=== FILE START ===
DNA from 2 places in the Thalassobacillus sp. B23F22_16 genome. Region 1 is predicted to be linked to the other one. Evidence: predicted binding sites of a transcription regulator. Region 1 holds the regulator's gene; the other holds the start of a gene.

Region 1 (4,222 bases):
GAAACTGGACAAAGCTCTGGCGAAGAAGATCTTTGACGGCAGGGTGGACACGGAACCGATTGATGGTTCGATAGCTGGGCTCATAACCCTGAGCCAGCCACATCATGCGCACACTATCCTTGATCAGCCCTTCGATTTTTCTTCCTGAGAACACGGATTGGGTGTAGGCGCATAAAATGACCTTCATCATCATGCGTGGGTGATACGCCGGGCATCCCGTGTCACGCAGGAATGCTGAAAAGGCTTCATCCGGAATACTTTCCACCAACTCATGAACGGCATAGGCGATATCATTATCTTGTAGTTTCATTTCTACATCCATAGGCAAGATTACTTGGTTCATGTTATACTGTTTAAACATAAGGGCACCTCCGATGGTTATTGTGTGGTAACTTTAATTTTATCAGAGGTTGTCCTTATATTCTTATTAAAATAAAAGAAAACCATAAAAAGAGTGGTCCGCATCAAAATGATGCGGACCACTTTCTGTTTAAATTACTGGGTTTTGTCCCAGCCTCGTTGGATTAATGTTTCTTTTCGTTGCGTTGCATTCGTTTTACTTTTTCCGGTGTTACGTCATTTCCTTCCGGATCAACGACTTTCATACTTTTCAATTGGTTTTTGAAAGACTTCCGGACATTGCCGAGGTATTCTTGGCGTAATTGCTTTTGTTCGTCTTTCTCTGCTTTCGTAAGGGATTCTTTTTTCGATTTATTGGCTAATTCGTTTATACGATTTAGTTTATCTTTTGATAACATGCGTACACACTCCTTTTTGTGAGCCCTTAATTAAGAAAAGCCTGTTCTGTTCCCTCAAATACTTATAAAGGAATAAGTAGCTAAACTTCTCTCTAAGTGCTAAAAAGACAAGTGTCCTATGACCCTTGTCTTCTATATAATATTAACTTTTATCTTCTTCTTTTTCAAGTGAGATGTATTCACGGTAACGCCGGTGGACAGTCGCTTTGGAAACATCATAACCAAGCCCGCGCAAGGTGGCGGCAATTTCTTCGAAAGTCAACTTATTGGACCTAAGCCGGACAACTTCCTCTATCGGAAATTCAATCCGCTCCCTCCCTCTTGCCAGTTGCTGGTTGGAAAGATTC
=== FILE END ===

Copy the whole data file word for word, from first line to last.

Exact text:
DNA from 2 places in the Thalassobacillus sp. B23F22_16 genome. Region 1 is predicted to be linked to the other one. Evidence: predicted binding sites of a transcription regulator. Region 1 holds the regulator's gene; the other holds the start of a gene.

Region 1 (4,222 bases):
GAAACTGGACAAAGCTCTGGCGAAGAAGATCTTTGACGGCAGGGTGGACACGGAACCGATTGATGGTTCGATAGCTGGGCTCATAACCCTGAGCCAGCCACATCATGCGCACACTATCCTTGATCAGCCCTTCGATTTTTCTTCCTGAGAACACGGATTGGGTGTAGGCGCATAAAATGACCTTCATCATCATGCGTGGGTGATACGCCGGGCATCCCGTGTCACGCAGGAATGCTGAAAAGGCTTCATCCGGAATACTTTCCACCAACTCATGAACGGCATAGGCGATATCATTATCTTGTAGTTTCATTTCTACATCCATAGGCAAGATTACTTGGTTCATGTTATACTGTTTAAACATAAGGGCACCTCCGATGGTTATTGTGTGGTAACTTTAATTTTATCAGAGGTTGTCCTTATATTCTTATTAAAATAAAAGAAAACCATAAAAAGAGTGGTCCGCATCAAAATGATGCGGACCACTTTCTGTTTAAATTACTGGGTTTTGTCCCAGCCTCGTTGGATTAATGTTTCTTTTCGTTGCGTTGCATTCGTTTTACTTTTTCCGGTGTTACGTCATTTCCTTCCGGATCAACGACTTTCATACTTTTCAATTGGTTTTTGAAAGACTTCCGGACATTGCCGAGGTATTCTTGGCGTAATTGCTTTTGTTCGTCTTTCTCTGCTTTCGTAAGGGATTCTTTTTTCGATTTATTGGCTAATTCGTTTATACGATTTAGTTTATCTTTTGATAACATGCGTACACACTCCTTTTTGTGAGCCCTTAATTAAGAAAAGCCTGTTCTGTTCCCTCAAATACTTATAAAGGAATAAGTAGCTAAACTTCTCTCTAAGTGCTAAAAAGACAAGTGTCCTATGACCCTTGTCTTCTATATAATATTAACTTTTATCTTCTTCTTTTTCAAGTGAGATGTATTCACGGTAACGCCGGTGGACAGTCGCTTTGGAAACATCATAACCAAGCCCGCGCAAGGTGGCGGCAATTTCTTCGAAAGTCAACTTATTGGACCTAAGCCGGACAACTTCCTCTATCGGAAATTCAATCCGCTCCCTCCCTCTTGCCAGTTGCTGGTTGGAAAGATTC